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The Body of Proof in the Bodiless Murder: A History

  • South Carolina v. Lynch is an example of the increasingly rare bodiless murder case
  • Technology is making it easier for investigators to find bodies
The Body of Proof in the Bodiless Murder: A History

Editor's note: Danny Cevallos is a guest host for In Session and is a an attorney based in Philadelphia.

South Carolina v. Lynch is an example of the increasingly rare bodiless murder case.  Kenneth Lynch was on trial for killing his girlfriend Portia Washington and disposing of her body.  Washington’s  body was never found. Technology has made it easier for investigators to find murder victim’s bodies than it was before cell phone tower pings, cadaver dogs, fingerprints, and DNA. Nowadays, the sophistication of law enforcement plus the unprecedented trail of digital data everyone leaves in our wake every day, diminish the odds of a prosecution without a body.  But they still happen, like in the Lynch trial.

Prosecutors must always prove the corpus delecti: the proof that a crime has actually occurred. It’s why you can’t be convicted of the murder of your neighbor, when your neighbor is very much alive and at work, no matter how much you confess to the killing. In the case of a murder, the corpus is the prosecution’s burden to prove that (1) a person has died; and (2) that death was the result of criminal activity.

The history of these unusual bodiless murder cases dates back to the 1600s:

Perry’s Case (1661): A servant named Perry was sent to search for his master, Harrison, after Harrison went missing. Servant Perry was later found with some bloody items belonging to Master Harrison. Harrison’s body was missing, and when interrogated, Perry gave inconsistent stories. Perry was found guilty of murdering Master Harrison, and hanged. Some time later, Harrison returned with a story that could only happen in 1661, that he was robbed, taken by force to Turkey, and forced into slavery. This might have ended as a sitcom-esque misunderstanding except, well don’t forget that Perry had been hanged. And there is no appeal for that sentence.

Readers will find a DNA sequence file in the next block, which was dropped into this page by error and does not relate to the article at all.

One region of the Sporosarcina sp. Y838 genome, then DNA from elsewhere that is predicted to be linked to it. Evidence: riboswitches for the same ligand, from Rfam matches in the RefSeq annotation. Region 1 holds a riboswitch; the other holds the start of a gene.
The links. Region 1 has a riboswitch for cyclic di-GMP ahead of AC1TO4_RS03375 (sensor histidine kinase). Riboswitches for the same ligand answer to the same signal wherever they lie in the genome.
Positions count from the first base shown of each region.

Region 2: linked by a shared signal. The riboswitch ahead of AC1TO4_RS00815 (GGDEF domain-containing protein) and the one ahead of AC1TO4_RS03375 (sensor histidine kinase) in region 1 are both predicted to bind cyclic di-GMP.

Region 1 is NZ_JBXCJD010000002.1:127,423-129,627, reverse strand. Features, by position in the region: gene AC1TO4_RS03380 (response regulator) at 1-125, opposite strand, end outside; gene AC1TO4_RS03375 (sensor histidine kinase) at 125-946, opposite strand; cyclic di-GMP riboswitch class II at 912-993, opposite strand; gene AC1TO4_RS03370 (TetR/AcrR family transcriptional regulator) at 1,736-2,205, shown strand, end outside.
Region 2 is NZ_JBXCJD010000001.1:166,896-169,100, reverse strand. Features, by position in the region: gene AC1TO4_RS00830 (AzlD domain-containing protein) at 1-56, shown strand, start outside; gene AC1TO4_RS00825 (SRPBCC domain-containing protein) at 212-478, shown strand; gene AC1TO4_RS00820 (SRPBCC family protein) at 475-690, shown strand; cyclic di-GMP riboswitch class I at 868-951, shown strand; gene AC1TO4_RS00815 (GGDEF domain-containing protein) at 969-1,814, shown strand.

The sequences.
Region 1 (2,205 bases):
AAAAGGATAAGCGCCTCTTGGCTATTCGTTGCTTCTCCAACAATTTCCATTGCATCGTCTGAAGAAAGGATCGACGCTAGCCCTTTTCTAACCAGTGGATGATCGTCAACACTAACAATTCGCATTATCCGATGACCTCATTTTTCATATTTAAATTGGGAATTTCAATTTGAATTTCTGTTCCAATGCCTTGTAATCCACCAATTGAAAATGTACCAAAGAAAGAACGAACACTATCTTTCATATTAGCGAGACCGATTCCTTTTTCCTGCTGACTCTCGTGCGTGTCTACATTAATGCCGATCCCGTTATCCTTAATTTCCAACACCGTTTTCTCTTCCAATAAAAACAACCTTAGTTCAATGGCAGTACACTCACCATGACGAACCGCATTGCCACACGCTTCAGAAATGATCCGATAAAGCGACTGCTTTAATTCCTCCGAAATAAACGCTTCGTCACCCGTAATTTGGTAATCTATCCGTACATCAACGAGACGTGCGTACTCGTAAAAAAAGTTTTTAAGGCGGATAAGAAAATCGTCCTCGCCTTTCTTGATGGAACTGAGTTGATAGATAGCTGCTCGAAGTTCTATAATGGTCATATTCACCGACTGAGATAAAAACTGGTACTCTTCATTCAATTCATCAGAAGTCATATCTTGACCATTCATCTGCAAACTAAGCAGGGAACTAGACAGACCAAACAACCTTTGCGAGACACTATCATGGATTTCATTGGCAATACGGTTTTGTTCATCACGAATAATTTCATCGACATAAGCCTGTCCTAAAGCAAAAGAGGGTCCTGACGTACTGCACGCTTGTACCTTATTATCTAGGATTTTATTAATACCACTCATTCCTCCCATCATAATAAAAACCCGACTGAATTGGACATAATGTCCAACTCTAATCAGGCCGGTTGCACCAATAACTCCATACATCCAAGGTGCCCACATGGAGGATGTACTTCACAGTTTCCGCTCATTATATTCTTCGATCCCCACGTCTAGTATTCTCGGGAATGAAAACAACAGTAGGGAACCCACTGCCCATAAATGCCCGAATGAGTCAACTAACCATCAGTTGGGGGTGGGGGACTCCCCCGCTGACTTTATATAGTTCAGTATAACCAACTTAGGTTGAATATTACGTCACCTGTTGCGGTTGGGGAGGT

People vs. Bierenbaum, (2002): Dr. and Mrs. Bierenbaum had it all; money, prestige, and a home in the swanky area of Manhattan until Mrs. Bierenbaum vanished. Dr. Bierenbaum claimed his wife had gone sunbathing, but added that she had a drug problem and might have run off and started a new life. The prosecution disagreed. Dr. Bierenbaum was tried and convicted of killing his wife, dismembering her body, loading it onto a private single-engine plane, flying it over the Atlantic Ocean, and dumping it into the water.   He was sentenced to 20 years to life in prison.  He appealed his conviction, but lost.  This case represented the growing trend of courts to permit circumstantial evidence to overcome the absence of that critical piece of evidence of a criminal killing: the body.  

Florida vs. Casey Anthony (2011): People don’t often remember this, but Casey Anthony started out as a bodiless murder prosecution, until Caylee Anthony’s remains were finally found. What’s fascinating about this case is that it illustrates a potential injustice of bodiless prosecutions. One can surmise that Casey Anthony would have been easier to convict without a body, and that her defense position improved once the body was found. Had no body been found, a jury could have used its imagination, and conjured up all kinds of evils to fill in the gaps, and grafted those to Casey. Once the body was found, it actually supplied more uncertainty of the evidence. Instead of ‘What did Casey do with the body after she killed her?’ the question became: ‘Do we even know how this child died?’ And that likely lead to reasonable doubt. Whether you think Casey Anthony was guilty or not guilty, the question arises: Should the prosecution have an advantage in the bodiless murder prosecution? Could that even create an incentive to leave bodies unfound?

Illinois vs. Drew Peterson: Drew Peterson was  convicted of murdering his third wife, and it’s possible that a new prosecution will commence for the murder of his fourth wife Stacy Peterson, with or without a body. Since Peterson has already been convicted of killing one wife, will a future jury assume that he killed the fourth one? And will it be easier to convict him without a body? Possibly. Certainly it would be impossible to convict him if Stacy were found still alive. Of course, most have concluded its likely she’s no longer alive, but without a body, will we ever know?


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